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Two council seats up for election

The 2021 municipal election will see residents voting to fill two seats on City Council as well as offer guidance on some community issues.

The seats, currently held by Councilwomen Tracy Folda and Judy Hoskins, are up for election.

Neither Hoskins nor Folda were elected to their positions; both were appointed by council to fill vacancies. Folda was appointed July 9 after then-Councilman Kiernan McManus was elected mayor. Hoskins was appointed Nov. 18 after City Councilman Warren Harhay died. She said she plans to run for the seat.

“I have received such a positive response from the community and encouragement to run,” Hoskins wrote in an emailed statement. “I have enjoyed the challenge and have learned a lot and made many new friends. I love Boulder and the people of Boulder City. The business community is so welcoming, and they have been very supportive. Getting through COVID has been challenging, but we will make it and be better for having endured. Life presents many problems, but with positive thinking and listening to others, life is beautiful.”

Folda said she has not yet decided on whether she will run to stay on council.

“Now that we have made it to 2021, there is anticipation among a few as to who will be running for City Council in the next election,” she wrote in an email. “Your readers will have to be kept in suspense a little longer, as I have not made a decision or announcement as to whether or not I will be running for election.”

Residents who want to run for the open council seats will be able to file their candidacy from Jan. 26 to Feb. 4.

There also will be at least one ballot question for registered voters to answer.

The question specifically asks should the city impose a franchise fee in an amount not to exceed 5 percent of annual utility rate revenues. This fee is for the use of city land that the utilities have occupied since they were built. It would be added to residents’ utility bills and then transferred from the utility fund into the general fund.

Council has also discussed whether to add questions about a new aquatic center. The proposed questions deal with ways of funding the project and reallocating city funds for it.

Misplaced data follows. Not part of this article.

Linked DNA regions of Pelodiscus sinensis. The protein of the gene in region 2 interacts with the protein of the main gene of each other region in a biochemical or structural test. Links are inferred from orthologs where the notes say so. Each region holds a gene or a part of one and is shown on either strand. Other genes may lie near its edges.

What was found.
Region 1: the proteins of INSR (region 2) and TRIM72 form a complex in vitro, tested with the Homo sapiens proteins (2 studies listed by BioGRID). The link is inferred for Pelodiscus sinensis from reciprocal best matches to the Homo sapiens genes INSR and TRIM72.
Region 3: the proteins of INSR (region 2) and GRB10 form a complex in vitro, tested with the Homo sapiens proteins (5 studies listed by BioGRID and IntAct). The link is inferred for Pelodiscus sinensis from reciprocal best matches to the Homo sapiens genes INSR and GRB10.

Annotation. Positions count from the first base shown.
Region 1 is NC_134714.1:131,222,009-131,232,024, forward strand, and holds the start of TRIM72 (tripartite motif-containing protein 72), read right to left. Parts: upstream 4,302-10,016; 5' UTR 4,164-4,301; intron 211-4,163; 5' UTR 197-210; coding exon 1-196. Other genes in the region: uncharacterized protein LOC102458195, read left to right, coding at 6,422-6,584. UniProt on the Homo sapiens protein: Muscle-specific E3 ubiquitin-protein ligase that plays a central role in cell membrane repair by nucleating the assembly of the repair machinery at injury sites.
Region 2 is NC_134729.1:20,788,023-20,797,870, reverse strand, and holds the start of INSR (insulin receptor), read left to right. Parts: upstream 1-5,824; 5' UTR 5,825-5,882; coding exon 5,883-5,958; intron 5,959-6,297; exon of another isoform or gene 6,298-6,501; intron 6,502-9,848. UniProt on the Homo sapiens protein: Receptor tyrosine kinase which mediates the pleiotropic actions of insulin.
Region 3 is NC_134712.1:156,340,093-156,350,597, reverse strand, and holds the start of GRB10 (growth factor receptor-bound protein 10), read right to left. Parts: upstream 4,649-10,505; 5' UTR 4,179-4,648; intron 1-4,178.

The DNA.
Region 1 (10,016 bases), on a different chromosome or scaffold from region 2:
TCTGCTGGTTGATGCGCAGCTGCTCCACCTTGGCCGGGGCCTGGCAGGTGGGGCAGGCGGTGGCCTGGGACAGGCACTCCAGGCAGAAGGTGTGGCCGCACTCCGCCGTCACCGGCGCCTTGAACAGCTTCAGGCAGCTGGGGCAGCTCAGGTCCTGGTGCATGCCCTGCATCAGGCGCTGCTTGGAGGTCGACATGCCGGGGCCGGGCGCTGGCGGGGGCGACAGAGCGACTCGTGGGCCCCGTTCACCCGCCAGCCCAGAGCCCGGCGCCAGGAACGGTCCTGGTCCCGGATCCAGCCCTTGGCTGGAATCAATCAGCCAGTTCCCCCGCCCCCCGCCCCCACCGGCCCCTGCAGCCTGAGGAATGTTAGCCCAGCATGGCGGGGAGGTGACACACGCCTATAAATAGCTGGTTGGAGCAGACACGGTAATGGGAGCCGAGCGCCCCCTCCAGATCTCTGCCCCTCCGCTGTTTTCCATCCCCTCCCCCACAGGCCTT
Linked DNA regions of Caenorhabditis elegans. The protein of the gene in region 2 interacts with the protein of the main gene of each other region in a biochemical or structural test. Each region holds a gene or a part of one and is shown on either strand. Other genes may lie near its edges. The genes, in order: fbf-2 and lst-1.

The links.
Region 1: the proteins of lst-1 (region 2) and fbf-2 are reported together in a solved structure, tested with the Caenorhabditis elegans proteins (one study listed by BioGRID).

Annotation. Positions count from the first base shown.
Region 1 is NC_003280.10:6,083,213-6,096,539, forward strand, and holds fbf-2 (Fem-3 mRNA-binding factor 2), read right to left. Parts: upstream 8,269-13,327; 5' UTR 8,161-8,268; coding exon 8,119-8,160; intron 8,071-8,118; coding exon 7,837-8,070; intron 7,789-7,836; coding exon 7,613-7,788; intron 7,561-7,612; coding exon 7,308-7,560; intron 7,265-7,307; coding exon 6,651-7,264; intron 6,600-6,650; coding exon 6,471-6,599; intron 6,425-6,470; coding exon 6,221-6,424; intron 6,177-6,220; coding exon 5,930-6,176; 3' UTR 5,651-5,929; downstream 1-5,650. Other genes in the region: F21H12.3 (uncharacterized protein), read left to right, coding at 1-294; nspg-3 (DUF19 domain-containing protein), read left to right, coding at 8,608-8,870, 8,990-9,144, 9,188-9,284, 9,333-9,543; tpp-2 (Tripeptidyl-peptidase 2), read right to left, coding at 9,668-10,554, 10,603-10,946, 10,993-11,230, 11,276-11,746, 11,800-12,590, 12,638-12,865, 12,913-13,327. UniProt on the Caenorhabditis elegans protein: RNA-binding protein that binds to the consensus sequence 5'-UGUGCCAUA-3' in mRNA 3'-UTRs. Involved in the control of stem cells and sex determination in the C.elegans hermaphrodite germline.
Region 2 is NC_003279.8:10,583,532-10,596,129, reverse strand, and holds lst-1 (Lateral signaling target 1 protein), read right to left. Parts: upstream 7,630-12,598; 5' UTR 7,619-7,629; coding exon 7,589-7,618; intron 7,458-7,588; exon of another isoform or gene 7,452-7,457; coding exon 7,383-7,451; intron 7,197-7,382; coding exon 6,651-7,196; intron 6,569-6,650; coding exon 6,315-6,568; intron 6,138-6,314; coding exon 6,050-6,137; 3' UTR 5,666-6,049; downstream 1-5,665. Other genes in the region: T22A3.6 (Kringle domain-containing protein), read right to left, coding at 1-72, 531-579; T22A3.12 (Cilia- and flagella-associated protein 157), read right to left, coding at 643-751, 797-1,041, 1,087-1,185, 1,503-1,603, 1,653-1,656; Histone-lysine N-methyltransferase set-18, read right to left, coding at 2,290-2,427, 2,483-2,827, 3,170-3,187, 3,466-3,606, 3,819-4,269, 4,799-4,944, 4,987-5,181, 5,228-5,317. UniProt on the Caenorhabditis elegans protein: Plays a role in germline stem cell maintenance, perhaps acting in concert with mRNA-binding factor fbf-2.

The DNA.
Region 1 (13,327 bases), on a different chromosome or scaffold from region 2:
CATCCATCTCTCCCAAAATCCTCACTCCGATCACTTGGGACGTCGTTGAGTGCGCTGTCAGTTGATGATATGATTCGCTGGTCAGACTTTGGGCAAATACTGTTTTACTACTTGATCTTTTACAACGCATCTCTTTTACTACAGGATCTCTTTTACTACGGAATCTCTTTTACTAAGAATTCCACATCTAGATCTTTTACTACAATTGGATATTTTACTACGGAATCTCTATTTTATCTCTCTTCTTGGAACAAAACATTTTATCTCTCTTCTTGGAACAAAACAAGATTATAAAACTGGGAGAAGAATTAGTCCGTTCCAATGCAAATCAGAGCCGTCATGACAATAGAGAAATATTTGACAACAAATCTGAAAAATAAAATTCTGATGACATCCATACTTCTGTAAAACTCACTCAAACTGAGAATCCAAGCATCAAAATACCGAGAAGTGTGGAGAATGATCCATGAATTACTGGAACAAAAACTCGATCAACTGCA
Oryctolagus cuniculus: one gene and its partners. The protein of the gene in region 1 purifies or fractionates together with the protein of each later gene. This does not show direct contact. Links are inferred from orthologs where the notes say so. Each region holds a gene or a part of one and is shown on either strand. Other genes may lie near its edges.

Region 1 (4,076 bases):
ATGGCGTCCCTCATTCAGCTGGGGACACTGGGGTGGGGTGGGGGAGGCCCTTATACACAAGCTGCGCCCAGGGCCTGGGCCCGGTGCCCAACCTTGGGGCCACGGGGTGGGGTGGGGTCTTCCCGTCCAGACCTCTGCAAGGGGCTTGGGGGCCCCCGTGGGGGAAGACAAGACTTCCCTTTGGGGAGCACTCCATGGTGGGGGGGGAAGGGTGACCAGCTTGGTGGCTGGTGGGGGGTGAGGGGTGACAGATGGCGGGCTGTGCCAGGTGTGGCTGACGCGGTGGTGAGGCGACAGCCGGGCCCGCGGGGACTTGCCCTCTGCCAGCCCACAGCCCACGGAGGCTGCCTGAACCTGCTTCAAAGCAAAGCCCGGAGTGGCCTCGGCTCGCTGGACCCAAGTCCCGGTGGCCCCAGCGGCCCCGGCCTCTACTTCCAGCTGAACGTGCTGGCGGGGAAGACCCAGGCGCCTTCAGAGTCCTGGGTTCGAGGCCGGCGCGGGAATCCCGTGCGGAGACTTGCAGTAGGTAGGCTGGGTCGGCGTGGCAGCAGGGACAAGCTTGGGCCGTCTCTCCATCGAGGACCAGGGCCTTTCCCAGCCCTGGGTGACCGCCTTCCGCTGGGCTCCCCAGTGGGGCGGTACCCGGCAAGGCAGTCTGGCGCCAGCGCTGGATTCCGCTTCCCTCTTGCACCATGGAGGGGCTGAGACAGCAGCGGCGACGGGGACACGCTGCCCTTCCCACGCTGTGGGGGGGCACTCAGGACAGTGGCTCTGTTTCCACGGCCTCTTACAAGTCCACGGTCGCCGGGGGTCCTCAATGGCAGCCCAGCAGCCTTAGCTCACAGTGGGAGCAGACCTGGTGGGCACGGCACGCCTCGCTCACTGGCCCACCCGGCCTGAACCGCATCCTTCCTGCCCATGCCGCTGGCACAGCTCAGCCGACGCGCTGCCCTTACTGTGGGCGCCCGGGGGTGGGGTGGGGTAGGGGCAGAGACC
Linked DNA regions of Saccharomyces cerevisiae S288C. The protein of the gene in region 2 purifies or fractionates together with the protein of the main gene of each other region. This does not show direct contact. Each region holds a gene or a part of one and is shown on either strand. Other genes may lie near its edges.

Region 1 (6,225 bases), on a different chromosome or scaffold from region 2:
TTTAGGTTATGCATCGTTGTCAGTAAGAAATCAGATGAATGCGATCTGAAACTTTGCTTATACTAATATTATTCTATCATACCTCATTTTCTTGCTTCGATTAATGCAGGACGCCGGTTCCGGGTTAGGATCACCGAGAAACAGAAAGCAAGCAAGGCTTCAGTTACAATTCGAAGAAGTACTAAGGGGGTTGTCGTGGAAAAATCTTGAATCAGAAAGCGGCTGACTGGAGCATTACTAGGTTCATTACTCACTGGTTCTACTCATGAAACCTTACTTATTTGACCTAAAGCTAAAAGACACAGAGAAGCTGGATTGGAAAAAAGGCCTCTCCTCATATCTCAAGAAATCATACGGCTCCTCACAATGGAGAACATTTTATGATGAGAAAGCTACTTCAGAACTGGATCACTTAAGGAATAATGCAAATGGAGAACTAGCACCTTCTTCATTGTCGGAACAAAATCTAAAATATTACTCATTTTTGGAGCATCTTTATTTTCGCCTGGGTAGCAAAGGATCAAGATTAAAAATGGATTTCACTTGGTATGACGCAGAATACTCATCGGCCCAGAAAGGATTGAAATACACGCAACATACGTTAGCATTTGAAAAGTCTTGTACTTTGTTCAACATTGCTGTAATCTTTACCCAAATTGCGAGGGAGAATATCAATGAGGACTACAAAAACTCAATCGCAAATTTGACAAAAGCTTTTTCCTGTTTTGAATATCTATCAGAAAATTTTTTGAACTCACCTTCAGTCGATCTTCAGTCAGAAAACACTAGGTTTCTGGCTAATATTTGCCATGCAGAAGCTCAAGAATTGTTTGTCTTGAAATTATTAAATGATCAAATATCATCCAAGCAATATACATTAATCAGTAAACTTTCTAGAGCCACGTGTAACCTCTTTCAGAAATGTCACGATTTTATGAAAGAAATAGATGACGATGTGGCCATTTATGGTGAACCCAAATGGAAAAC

McManus said he had heard from residents who said they had voted against previous ballot questions for a new aquatic center because there were no specific details about where it would be located or how much it would cost. Council approved holding the proposed questions until its Jan. 26 meeting so that more specific information about the cost and scope of the project could be made available.

There is also an item council’s Jan. 12 meeting agenda about possibly adding a ballot question to seek voter input regarding capital improvement projects for the Boulder City Airport.

The primary election takes place April 6 and the general election June 15.

Early voting for the 2021 primary election begins March 25 and continues through April 2. This year it will be at the Parks and Recreation Center, 900 Arizona St., rather than City Hall. According to the city, the change was made to provide more space and better access for voters.

City Clerk Lorene Krumm said there are usually two days of early voting in Boulder City before an election even though there are two weeks of it throughout Clark County. This year, however, Boulder City is the only municipality having an election and more days for early voting were needed, she said.

“I had originally scheduled four days of early voting, which is standard for our municipal elections, but the mayor had mentioned he would like to see more days,” she said. “Considering that this will be the only place and opportunity for Boulder City citizens to early vote, I increased the number of days.”

Contact reporter Celia Shortt Goodyear at cgoodyear@bouldercityreview.com or at 702-586-9401. Follow her on Twitter @csgoodyear.

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